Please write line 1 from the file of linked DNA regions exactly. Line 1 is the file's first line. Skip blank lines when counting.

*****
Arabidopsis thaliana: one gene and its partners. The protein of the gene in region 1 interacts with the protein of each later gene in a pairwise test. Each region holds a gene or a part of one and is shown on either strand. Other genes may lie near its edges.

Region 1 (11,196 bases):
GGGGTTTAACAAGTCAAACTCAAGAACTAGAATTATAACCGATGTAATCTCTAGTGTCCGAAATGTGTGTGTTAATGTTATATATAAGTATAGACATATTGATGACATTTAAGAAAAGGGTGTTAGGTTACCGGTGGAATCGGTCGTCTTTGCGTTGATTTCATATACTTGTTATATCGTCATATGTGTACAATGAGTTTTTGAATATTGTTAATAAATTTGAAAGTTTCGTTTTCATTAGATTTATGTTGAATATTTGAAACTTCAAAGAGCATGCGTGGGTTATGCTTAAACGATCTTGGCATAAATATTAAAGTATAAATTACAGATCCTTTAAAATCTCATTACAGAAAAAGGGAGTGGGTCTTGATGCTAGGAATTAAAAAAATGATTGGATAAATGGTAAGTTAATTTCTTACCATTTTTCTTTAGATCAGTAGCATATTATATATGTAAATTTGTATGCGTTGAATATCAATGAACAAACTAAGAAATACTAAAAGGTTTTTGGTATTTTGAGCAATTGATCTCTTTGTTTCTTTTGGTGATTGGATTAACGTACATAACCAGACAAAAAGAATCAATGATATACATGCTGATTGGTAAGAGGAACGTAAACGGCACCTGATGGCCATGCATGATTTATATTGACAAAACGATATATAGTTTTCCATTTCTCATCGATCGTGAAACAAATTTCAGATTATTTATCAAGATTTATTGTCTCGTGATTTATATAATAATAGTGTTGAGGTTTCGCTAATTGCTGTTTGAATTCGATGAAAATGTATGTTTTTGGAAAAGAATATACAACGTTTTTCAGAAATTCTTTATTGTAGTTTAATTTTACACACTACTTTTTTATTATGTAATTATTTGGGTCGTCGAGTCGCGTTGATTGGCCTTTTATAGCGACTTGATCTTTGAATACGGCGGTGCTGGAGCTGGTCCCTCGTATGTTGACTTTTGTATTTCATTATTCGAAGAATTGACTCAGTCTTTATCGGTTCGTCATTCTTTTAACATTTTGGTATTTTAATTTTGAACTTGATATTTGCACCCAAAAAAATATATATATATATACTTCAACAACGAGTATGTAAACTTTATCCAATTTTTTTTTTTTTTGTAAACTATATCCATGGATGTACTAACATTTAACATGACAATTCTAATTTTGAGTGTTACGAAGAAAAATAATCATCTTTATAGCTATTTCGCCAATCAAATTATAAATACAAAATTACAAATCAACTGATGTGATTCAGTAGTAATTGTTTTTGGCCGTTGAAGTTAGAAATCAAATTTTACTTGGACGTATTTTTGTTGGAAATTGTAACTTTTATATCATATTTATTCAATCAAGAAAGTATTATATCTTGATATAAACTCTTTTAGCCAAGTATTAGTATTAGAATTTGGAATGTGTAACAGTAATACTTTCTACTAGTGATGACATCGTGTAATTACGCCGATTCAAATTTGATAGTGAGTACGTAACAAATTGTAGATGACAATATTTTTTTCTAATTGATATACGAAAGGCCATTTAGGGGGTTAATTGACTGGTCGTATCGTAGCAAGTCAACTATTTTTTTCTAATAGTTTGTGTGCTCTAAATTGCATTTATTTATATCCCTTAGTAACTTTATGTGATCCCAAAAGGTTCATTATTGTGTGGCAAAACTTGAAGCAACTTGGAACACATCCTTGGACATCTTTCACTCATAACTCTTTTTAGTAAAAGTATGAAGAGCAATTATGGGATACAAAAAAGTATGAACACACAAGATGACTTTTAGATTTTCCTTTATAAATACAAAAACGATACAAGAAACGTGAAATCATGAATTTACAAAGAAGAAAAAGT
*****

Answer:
Arabidopsis thaliana: one gene and its partners. The protein of the gene in region 1 interacts with the protein of each later gene in a pairwise test. Each region holds a gene or a part of one and is shown on either strand. Other genes may lie near its edges.